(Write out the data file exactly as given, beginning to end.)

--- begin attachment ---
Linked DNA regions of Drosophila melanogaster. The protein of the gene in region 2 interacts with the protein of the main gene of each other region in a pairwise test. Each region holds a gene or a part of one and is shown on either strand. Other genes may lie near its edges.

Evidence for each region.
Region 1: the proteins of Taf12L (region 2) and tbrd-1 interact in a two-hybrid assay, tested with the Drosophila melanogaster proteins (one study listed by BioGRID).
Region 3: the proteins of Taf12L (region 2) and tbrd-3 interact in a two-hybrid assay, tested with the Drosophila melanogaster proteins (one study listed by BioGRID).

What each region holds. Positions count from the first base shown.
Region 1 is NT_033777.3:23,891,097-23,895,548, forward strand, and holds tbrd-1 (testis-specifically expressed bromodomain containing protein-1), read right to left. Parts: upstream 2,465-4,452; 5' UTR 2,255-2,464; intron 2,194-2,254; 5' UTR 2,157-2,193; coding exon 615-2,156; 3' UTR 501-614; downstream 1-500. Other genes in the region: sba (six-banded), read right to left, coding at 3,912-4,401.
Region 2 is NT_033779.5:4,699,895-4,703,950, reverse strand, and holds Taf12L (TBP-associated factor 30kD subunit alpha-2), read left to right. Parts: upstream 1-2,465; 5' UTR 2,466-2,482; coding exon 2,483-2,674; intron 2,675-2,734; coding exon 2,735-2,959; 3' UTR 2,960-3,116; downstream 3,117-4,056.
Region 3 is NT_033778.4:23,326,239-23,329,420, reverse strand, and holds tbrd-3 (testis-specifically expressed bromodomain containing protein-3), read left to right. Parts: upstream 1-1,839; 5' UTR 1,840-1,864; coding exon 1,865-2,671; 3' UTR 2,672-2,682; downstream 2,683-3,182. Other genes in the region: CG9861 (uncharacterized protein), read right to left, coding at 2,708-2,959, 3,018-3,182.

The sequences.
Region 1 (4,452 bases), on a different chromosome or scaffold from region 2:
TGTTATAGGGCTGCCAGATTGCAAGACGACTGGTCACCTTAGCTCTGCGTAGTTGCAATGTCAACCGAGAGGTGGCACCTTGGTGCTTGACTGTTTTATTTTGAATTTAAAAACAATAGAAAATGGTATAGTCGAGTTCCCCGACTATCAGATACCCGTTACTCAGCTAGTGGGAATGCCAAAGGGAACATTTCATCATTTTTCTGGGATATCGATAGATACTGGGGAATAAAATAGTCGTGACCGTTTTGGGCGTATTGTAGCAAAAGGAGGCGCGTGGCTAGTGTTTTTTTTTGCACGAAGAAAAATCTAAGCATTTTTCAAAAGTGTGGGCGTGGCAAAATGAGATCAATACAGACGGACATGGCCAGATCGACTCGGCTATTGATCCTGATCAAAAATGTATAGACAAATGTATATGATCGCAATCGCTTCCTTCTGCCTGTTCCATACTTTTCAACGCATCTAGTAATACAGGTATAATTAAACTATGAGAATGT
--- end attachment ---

Linked DNA regions of Drosophila melanogaster. The protein of the gene in region 2 interacts with the protein of the main gene of each other region in a pairwise test. Each region holds a gene or a part of one and is shown on either strand. Other genes may lie near its edges.

Evidence for each region.
Region 1: the proteins of Taf12L (region 2) and tbrd-1 interact in a two-hybrid assay, tested with the Drosophila melanogaster proteins (one study listed by BioGRID).
Region 3: the proteins of Taf12L (region 2) and tbrd-3 interact in a two-hybrid assay, tested with the Drosophila melanogaster proteins (one study listed by BioGRID).

What each region holds. Positions count from the first base shown.
Region 1 is NT_033777.3:23,891,097-23,895,548, forward strand, and holds tbrd-1 (testis-specifically expressed bromodomain containing protein-1), read right to left. Parts: upstream 2,465-4,452; 5' UTR 2,255-2,464; intron 2,194-2,254; 5' UTR 2,157-2,193; coding exon 615-2,156; 3' UTR 501-614; downstream 1-500. Other genes in the region: sba (six-banded), read right to left, coding at 3,912-4,401.
Region 2 is NT_033779.5:4,699,895-4,703,950, reverse strand, and holds Taf12L (TBP-associated factor 30kD subunit alpha-2), read left to right. Parts: upstream 1-2,465; 5' UTR 2,466-2,482; coding exon 2,483-2,674; intron 2,675-2,734; coding exon 2,735-2,959; 3' UTR 2,960-3,116; downstream 3,117-4,056.
Region 3 is NT_033778.4:23,326,239-23,329,420, reverse strand, and holds tbrd-3 (testis-specifically expressed bromodomain containing protein-3), read left to right. Parts: upstream 1-1,839; 5' UTR 1,840-1,864; coding exon 1,865-2,671; 3' UTR 2,672-2,682; downstream 2,683-3,182. Other genes in the region: CG9861 (uncharacterized protein), read right to left, coding at 2,708-2,959, 3,018-3,182.

The sequences.
Region 1 (4,452 bases), on a different chromosome or scaffold from region 2:
TGTTATAGGGCTGCCAGATTGCAAGACGACTGGTCACCTTAGCTCTGCGTAGTTGCAATGTCAACCGAGAGGTGGCACCTTGGTGCTTGACTGTTTTATTTTGAATTTAAAAACAATAGAAAATGGTATAGTCGAGTTCCCCGACTATCAGATACCCGTTACTCAGCTAGTGGGAATGCCAAAGGGAACATTTCATCATTTTTCTGGGATATCGATAGATACTGGGGAATAAAATAGTCGTGACCGTTTTGGGCGTATTGTAGCAAAAGGAGGCGCGTGGCTAGTGTTTTTTTTTGCACGAAGAAAAATCTAAGCATTTTTCAAAAGTGTGGGCGTGGCAAAATGAGATCAATACAGACGGACATGGCCAGATCGACTCGGCTATTGATCCTGATCAAAAATGTATAGACAAATGTATATGATCGCAATCGCTTCCTTCTGCCTGTTCCATACTTTTCAACGCATCTAGTAATACAGGTATAATTAAACTATGAGAATGT